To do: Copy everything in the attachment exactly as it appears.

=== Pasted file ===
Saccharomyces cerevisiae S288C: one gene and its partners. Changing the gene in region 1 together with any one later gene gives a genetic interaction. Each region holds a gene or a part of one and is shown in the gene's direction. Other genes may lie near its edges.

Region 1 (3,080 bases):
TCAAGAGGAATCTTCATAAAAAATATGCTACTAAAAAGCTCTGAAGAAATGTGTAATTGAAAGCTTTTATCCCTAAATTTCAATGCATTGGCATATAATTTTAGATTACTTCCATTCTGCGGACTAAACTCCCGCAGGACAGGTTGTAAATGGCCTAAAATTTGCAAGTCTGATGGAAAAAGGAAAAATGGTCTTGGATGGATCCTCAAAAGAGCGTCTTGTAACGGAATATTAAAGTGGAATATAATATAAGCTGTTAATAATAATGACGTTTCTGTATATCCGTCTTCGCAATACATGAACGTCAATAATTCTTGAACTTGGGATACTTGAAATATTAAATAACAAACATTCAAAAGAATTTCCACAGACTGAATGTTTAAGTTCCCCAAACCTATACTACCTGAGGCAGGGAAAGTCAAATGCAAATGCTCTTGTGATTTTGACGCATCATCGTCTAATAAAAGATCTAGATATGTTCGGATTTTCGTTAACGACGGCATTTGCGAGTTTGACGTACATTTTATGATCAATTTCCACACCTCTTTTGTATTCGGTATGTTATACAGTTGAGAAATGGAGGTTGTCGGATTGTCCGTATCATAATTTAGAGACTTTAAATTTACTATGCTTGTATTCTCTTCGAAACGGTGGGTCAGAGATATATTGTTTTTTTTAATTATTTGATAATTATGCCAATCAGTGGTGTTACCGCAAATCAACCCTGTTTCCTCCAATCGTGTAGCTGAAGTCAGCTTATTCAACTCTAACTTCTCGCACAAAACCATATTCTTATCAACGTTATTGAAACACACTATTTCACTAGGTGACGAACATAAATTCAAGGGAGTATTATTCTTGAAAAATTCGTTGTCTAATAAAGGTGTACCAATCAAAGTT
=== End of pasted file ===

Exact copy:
Saccharomyces cerevisiae S288C: one gene and its partners. Changing the gene in region 1 together with any one later gene gives a genetic interaction. Each region holds a gene or a part of one and is shown in the gene's direction. Other genes may lie near its edges.

Region 1 (3,080 bases):
TCAAGAGGAATCTTCATAAAAAATATGCTACTAAAAAGCTCTGAAGAAATGTGTAATTGAAAGCTTTTATCCCTAAATTTCAATGCATTGGCATATAATTTTAGATTACTTCCATTCTGCGGACTAAACTCCCGCAGGACAGGTTGTAAATGGCCTAAAATTTGCAAGTCTGATGGAAAAAGGAAAAATGGTCTTGGATGGATCCTCAAAAGAGCGTCTTGTAACGGAATATTAAAGTGGAATATAATATAAGCTGTTAATAATAATGACGTTTCTGTATATCCGTCTTCGCAATACATGAACGTCAATAATTCTTGAACTTGGGATACTTGAAATATTAAATAACAAACATTCAAAAGAATTTCCACAGACTGAATGTTTAAGTTCCCCAAACCTATACTACCTGAGGCAGGGAAAGTCAAATGCAAATGCTCTTGTGATTTTGACGCATCATCGTCTAATAAAAGATCTAGATATGTTCGGATTTTCGTTAACGACGGCATTTGCGAGTTTGACGTACATTTTATGATCAATTTCCACACCTCTTTTGTATTCGGTATGTTATACAGTTGAGAAATGGAGGTTGTCGGATTGTCCGTATCATAATTTAGAGACTTTAAATTTACTATGCTTGTATTCTCTTCGAAACGGTGGGTCAGAGATATATTGTTTTTTTTAATTATTTGATAATTATGCCAATCAGTGGTGTTACCGCAAATCAACCCTGTTTCCTCCAATCGTGTAGCTGAAGTCAGCTTATTCAACTCTAACTTCTCGCACAAAACCATATTCTTATCAACGTTATTGAAACACACTATTTCACTAGGTGACGAACATAAATTCAAGGGAGTATTATTCTTGAAAAATTCGTTGTCTAATAAAGGTGTACCAATCAAAGTT